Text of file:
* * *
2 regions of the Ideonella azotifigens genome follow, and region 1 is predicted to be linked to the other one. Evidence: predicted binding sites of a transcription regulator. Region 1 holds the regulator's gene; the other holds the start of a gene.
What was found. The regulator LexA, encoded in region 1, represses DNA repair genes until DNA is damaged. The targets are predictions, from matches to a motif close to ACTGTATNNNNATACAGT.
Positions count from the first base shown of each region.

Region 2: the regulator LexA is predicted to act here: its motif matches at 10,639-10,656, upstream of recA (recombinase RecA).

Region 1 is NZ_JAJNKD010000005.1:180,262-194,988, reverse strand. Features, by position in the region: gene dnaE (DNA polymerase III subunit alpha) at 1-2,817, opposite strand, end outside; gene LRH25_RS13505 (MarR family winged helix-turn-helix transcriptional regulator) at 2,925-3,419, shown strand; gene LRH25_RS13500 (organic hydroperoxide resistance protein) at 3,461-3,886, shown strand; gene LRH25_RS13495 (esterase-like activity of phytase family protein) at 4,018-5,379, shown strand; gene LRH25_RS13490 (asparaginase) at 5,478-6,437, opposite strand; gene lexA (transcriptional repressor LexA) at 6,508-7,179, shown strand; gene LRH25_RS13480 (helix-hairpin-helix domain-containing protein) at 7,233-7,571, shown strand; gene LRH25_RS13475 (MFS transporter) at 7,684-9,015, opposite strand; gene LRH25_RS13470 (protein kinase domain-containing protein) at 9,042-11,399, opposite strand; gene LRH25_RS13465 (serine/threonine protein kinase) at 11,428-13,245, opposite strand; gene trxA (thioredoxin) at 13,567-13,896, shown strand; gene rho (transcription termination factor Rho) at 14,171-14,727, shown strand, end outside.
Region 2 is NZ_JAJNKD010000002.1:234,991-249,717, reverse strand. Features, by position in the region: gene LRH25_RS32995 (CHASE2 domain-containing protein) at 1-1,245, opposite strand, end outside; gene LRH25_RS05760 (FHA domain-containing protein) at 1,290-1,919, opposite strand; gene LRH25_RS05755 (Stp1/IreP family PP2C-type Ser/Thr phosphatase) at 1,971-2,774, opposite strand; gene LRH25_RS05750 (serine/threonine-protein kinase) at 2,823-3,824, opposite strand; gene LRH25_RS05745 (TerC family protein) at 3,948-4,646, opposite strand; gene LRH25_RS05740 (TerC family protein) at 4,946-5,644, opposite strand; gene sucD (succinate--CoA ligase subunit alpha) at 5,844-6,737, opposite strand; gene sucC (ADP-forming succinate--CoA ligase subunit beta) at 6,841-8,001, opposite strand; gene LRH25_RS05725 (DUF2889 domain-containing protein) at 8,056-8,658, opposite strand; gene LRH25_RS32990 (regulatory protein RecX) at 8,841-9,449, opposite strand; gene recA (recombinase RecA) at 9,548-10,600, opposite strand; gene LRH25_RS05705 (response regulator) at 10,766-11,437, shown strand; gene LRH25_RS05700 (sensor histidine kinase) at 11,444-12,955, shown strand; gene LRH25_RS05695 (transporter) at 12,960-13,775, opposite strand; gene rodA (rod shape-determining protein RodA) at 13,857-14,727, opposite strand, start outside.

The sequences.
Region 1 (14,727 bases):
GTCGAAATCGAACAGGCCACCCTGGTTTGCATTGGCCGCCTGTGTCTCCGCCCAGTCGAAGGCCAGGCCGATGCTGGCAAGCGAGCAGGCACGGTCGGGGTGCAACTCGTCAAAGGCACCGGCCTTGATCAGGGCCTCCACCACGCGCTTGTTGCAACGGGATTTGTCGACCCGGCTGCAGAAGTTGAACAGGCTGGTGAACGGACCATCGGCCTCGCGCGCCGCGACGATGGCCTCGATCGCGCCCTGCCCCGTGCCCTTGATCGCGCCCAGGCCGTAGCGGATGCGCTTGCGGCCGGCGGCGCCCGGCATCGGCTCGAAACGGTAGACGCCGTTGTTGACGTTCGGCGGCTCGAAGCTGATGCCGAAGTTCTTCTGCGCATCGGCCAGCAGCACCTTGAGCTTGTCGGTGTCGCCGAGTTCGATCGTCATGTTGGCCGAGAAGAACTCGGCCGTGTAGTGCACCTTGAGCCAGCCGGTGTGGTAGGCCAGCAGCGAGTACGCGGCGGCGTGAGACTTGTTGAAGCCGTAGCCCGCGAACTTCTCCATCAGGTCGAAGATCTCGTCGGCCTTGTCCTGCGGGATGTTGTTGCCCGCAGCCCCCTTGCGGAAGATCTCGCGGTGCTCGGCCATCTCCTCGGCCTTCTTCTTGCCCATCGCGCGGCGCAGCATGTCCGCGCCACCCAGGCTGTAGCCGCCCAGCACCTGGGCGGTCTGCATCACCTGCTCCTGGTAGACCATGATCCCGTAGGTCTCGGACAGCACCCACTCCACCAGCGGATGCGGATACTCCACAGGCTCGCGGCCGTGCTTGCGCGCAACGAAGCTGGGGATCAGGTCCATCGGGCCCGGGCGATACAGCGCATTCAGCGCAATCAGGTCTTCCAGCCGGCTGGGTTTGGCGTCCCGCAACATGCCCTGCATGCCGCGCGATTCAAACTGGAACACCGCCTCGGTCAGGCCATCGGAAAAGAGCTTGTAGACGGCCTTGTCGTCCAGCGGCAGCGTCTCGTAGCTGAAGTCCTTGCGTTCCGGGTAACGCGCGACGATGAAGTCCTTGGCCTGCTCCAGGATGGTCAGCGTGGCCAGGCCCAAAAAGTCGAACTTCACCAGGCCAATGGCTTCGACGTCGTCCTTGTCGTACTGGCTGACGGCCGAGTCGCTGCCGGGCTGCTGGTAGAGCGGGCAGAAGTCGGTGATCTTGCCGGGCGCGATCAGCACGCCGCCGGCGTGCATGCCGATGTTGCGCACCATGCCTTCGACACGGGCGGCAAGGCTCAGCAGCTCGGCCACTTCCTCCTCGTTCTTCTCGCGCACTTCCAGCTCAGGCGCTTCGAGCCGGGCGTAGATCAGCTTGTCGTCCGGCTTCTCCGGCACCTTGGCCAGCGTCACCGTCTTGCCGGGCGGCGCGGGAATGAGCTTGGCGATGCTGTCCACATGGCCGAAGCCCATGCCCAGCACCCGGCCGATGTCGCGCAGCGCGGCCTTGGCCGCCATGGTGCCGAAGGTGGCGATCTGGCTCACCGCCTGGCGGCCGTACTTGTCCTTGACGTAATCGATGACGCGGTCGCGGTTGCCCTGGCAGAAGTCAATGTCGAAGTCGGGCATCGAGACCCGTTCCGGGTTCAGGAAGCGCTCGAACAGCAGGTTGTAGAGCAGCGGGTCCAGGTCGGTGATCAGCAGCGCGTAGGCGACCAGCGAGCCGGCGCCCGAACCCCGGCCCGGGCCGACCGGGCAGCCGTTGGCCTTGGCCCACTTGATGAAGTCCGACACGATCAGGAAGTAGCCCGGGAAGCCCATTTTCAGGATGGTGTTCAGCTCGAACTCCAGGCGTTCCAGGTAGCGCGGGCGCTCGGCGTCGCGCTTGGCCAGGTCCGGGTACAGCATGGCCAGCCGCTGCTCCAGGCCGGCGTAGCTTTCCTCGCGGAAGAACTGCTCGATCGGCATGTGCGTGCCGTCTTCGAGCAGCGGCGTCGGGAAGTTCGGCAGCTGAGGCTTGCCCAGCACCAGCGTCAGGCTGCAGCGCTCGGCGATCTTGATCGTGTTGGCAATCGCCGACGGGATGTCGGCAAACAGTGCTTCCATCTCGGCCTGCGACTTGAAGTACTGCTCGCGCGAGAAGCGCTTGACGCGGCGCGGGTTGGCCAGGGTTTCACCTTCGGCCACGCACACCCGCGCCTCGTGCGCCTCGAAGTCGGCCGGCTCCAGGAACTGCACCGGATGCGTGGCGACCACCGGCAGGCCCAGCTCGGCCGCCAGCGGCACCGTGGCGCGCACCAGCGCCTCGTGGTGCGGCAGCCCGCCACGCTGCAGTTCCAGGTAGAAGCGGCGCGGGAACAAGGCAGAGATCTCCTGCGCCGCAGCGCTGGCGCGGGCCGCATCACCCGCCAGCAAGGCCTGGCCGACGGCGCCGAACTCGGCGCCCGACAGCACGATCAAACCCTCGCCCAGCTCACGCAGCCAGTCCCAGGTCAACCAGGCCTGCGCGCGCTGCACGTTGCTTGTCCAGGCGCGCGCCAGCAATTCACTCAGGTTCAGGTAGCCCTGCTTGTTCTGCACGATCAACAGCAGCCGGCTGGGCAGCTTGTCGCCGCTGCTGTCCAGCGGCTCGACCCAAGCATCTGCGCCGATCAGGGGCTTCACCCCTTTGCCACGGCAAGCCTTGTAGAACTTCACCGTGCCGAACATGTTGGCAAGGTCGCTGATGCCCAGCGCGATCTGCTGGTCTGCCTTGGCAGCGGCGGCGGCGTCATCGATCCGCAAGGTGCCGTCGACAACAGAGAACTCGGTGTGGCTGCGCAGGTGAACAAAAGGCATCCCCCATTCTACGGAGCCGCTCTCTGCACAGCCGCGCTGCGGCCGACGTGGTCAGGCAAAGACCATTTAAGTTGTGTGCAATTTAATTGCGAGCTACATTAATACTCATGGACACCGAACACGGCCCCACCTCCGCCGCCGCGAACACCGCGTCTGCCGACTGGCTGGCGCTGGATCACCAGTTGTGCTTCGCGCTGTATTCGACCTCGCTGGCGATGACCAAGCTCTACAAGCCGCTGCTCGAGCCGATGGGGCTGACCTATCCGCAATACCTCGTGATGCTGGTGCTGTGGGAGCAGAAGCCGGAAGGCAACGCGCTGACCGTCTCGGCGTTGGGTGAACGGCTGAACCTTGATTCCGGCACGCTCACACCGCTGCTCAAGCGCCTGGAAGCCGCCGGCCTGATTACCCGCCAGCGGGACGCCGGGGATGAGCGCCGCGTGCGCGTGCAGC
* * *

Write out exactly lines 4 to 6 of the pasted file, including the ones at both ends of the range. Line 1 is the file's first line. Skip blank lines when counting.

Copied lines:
Region 2: the regulator LexA is predicted to act here: its motif matches at 10,639-10,656, upstream of recA (recombinase RecA).

Region 1 is NZ_JAJNKD010000005.1:180,262-194,988, reverse strand. Features, by position in the region: gene dnaE (DNA polymerase III subunit alpha) at 1-2,817, opposite strand, end outside; gene LRH25_RS13505 (MarR family winged helix-turn-helix transcriptional regulator) at 2,925-3,419, shown strand; gene LRH25_RS13500 (organic hydroperoxide resistance protein) at 3,461-3,886, shown strand; gene LRH25_RS13495 (esterase-like activity of phytase family protein) at 4,018-5,379, shown strand; gene LRH25_RS13490 (asparaginase) at 5,478-6,437, opposite strand; gene lexA (transcriptional repressor LexA) at 6,508-7,179, shown strand; gene LRH25_RS13480 (helix-hairpin-helix domain-containing protein) at 7,233-7,571, shown strand; gene LRH25_RS13475 (MFS transporter) at 7,684-9,015, opposite strand; gene LRH25_RS13470 (protein kinase domain-containing protein) at 9,042-11,399, opposite strand; gene LRH25_RS13465 (serine/threonine protein kinase) at 11,428-13,245, opposite strand; gene trxA (thioredoxin) at 13,567-13,896, shown strand; gene rho (transcription termination factor Rho) at 14,171-14,727, shown strand, end outside.
Region 2 is NZ_JAJNKD010000002.1:234,991-249,717, reverse strand. Features, by position in the region: gene LRH25_RS32995 (CHASE2 domain-containing protein) at 1-1,245, opposite strand, end outside; gene LRH25_RS05760 (FHA domain-containing protein) at 1,290-1,919, opposite strand; gene LRH25_RS05755 (Stp1/IreP family PP2C-type Ser/Thr phosphatase) at 1,971-2,774, opposite strand; gene LRH25_RS05750 (serine/threonine-protein kinase) at 2,823-3,824, opposite strand; gene LRH25_RS05745 (TerC family protein) at 3,948-4,646, opposite strand; gene LRH25_RS05740 (TerC family protein) at 4,946-5,644, opposite strand; gene sucD (succinate--CoA ligase subunit alpha) at 5,844-6,737, opposite strand; gene sucC (ADP-forming succinate--CoA ligase subunit beta) at 6,841-8,001, opposite strand; gene LRH25_RS05725 (DUF2889 domain-containing protein) at 8,056-8,658, opposite strand; gene LRH25_RS32990 (regulatory protein RecX) at 8,841-9,449, opposite strand; gene recA (recombinase RecA) at 9,548-10,600, opposite strand; gene LRH25_RS05705 (response regulator) at 10,766-11,437, shown strand; gene LRH25_RS05700 (sensor histidine kinase) at 11,444-12,955, shown strand; gene LRH25_RS05695 (transporter) at 12,960-13,775, opposite strand; gene rodA (rod shape-determining protein RodA) at 13,857-14,727, opposite strand, start outside.